Artificial reef project in São Tomé aims to promote artisanal fisheries
The pilot and pioneer project BUDOKIA, which in local dialect means "stone that creates Fish", is a project to implement artificial reefs in São Tomé, of which CCMAR's research group ECOREACH participates. Artificial reefs are structures that are used in several regions all around the world for multiple purposes, such as promoting artisanal fisheries. When deployed in the sea bottom, they will function as natural rocks or natural reefs, mimicking their function as breeding, growth, protection and feeding areas for several fish species and marine invertebrates.
The artificial cubic-shaped structures will be made on the island by local companies, and later placed in areas where the existing marine life will not be affected. The structures are made of inert material (concrete), so there is no risk of pollution for the local fauna and flora. These structures will be inhabited by marine invertebrates that can serve as food for fish, stimulating the production of species of commercial interest for local fishermen. On the other hand, species with an affinity for rocky substrates are those that will benefit most from the introduction of these artificial reefs. In the artificial reefs, there are fish communities similar to the natural reefs, namely demersal fish communities (sea bream, snapper, groupers) with economic interest for local fishers.
Between 10th to 25th of April, our researcher Francisco Leitão was in São Tomé to provide advance training on the functional ecology of artificial reefs to the promoters of the project and for two local NGOs, MARAPA and Tatô, that are responsible for dynamizing and promoting the project. The training included the presence of different stakeholders that can represent different perspectives of the society, including environmental agency, fisheries department, marine policy, fisheries community leader and marine biologists belonging to the ONGs, among others.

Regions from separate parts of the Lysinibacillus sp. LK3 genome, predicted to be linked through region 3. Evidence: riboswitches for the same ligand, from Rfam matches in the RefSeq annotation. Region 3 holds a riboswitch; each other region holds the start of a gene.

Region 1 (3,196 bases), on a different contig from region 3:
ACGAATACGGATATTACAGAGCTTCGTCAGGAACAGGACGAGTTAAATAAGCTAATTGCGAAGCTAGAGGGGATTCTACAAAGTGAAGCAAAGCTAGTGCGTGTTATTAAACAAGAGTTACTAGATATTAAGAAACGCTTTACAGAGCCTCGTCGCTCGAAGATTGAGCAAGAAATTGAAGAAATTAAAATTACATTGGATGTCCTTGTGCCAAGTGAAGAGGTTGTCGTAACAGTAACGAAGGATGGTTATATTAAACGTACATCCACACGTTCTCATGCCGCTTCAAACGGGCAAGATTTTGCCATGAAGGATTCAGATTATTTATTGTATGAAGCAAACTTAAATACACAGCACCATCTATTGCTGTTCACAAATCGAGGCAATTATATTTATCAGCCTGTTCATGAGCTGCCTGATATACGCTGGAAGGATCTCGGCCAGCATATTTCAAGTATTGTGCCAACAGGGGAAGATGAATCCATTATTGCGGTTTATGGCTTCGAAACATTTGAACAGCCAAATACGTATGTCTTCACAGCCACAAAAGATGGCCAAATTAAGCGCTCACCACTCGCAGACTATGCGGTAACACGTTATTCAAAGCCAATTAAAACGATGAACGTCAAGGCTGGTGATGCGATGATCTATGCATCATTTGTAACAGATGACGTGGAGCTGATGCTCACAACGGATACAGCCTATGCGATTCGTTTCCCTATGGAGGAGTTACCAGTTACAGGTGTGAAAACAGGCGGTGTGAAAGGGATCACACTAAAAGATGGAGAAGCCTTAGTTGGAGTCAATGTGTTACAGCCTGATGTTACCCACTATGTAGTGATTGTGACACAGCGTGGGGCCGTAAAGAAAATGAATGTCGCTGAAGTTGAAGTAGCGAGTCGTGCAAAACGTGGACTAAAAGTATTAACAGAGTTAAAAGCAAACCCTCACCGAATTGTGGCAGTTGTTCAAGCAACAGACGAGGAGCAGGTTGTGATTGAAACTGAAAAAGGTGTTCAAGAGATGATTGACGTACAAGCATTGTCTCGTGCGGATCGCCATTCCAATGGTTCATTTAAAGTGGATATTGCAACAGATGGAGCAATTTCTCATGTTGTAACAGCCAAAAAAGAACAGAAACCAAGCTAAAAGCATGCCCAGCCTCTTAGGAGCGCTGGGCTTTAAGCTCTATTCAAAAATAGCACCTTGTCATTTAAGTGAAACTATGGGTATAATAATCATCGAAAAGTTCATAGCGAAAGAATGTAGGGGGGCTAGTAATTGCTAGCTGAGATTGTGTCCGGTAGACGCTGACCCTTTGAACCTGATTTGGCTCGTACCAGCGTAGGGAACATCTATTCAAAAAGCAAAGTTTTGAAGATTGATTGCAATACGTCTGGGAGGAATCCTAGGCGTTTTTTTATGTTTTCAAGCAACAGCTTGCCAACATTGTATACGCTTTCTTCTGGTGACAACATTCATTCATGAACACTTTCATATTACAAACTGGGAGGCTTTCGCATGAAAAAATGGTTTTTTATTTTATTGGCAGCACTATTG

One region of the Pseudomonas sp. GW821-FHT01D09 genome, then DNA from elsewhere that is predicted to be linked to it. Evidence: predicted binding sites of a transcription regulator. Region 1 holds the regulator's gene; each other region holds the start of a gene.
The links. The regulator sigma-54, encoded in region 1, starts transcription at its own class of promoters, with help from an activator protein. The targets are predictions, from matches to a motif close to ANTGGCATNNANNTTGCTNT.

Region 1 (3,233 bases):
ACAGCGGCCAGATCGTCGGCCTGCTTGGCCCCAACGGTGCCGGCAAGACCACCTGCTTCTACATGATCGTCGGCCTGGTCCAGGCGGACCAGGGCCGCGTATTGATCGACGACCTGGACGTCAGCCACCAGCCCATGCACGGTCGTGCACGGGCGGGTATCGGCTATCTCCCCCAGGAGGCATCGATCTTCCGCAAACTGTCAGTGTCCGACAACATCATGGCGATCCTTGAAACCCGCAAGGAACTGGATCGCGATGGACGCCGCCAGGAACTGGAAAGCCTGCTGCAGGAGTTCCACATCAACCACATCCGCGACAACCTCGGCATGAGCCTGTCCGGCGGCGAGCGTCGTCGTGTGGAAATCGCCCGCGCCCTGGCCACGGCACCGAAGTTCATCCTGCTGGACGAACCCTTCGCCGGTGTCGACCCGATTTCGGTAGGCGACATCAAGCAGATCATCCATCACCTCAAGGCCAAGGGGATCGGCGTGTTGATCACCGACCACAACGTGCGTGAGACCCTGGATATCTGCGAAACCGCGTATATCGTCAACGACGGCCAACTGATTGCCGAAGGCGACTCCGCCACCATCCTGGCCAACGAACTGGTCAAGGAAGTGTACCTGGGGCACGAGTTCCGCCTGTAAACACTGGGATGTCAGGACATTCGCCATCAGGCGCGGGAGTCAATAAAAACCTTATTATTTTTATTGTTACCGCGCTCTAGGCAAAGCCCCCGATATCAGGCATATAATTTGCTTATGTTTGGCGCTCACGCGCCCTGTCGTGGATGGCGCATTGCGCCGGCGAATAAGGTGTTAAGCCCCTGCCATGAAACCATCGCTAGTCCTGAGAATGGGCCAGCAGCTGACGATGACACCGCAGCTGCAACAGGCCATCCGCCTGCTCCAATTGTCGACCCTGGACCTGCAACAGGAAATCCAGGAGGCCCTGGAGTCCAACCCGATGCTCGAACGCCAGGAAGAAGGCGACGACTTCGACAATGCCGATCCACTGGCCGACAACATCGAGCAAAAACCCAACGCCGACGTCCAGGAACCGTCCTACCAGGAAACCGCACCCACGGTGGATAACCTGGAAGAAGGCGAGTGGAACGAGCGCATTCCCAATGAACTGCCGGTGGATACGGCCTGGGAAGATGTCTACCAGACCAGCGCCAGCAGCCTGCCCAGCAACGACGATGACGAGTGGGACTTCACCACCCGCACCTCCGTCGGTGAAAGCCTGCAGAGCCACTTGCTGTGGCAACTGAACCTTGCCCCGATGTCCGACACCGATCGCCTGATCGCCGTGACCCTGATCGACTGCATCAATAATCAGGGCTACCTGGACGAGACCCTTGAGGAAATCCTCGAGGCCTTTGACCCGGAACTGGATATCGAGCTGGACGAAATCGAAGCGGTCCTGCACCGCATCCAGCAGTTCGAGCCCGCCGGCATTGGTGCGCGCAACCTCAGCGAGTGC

During our researcher visit, aspects related to the areas of implementation, fish communities that may benefit from artificial reefs and project dissemination at fishing villages were carried out. Artisanal fishermen from São Tomé in the North region understood the reef concepts and importance of properly use reef structures as they realize this can help small scale fishing conducted daily with small hood canoes. The project team hopes that the placement of these structures will make it possible to reverse the tendency of the decline in artisanal fisheries recorded in recent years.
The BUDOKIA project aims to decrease and/or redistribute the fishing effort in traditional fishing grounds, promote artisanal fisheries through fish production using artificial reefs to create new habitats on the poor seabed, and increase the quality of life of artisanal fishing communities, including the non-motorized fleet.
More information about the project HERE.